Radioactive Waste

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Introduction

  • Hazardous radioactive wastes are generated at every stage of the nuclear fuel cycle.
  • No country has established a repository for high level nuclear waste from nuclear power.
  • Some waste streams have military potential − depleted uranium is used in munitions, and spent nuclear fuel from reactors contains weapons-useable plutonium.

According to the International Atomic Energy Agency (2010), radioactive waste is any material that contains a concentration of radioactive particles greater than those deemed safe by national authorities, and for which no use is foreseen.

Radioactive wastes can be solid, liquid or gaseous and are produced at every stage of the nuclear fuel cycle:

  • Underground and open pit uranium mines generate large volumes of long lived, low level waste which is kept on site.
  • In situ leach uranium mines pollute groundwater with radioactive particles, heavy metals and acid.
  • Enrichment plants generate large volumes of depleted uranium waste.
  • Reactors produce high level radioactive waste in the form of spent nuclear fuel.
  • Reactors and other nuclear fuel cycle facilities discharge radioactive emissions to air and water.
  • Reprocessing plants generate a high level radioactive waste stream.

Waste categories are determined by the concentration and type of radioactive particles and heat generation. In terms of management options, industry and governments generally consider that shallow repositories are the preferred method of disposal for low level and short lived intermediate level waste, and deep repositories are the preferred method of disposal for long lived intermediate level and high level waste.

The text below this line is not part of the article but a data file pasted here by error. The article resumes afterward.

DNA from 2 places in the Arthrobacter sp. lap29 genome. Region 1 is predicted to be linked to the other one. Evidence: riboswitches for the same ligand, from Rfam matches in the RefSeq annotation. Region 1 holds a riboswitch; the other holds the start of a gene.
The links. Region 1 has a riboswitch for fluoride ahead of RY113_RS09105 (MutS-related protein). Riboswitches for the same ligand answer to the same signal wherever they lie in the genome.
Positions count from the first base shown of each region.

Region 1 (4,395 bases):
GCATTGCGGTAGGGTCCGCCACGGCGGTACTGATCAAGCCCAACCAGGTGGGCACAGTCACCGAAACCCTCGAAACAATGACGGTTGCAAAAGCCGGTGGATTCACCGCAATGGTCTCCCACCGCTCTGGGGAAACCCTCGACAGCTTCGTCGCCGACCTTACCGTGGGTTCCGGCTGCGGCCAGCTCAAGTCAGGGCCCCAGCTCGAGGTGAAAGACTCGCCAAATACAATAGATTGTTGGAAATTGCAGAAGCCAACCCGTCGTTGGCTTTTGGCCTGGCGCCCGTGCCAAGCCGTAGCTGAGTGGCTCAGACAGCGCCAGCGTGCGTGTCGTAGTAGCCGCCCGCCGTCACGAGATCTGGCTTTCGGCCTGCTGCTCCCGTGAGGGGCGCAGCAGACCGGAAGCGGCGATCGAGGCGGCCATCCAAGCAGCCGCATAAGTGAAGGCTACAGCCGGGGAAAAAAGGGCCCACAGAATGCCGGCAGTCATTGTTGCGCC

Low level waste and short lived intermediate level waste:

Includes a wide range of materials that may be lightly contaminated, such as paper, glassware, tools and clothing. Typically requires isolation for a period of several hundred years. Most of this waste is either disposed of in shallow repositories and is stored pending disposal in a repository. Some low level waste is disposed of in landfill or emitted to air or water.

Long lived intermediate level waste:

Includes reactor components, chemical residues, sealed radioactive sources from medicine and industry and used metal fuel cladding. Requires special handling and shielding of radioactivity, but not cooling. Destined for disposal in deep geological repositories but no such repositories exist (except a military repository, the Waste Isolation Pilot Plant in the US)

High level waste:

Includes spent nuclear fuel intended for disposal and the waste stream from reprocessing spent nuclear fuel. Contains high concentrations of radioactivity and requires cooling and special shielding, handling and storage. Contains both short lived and long lived radionuclides (some with half lives of many thousands of years). Most countries with high level waste envisage disposal in a deep geological repository but no such repositories exist. Some countries reprocess spent nuclear fuel, but this still leaves a high level waste stream.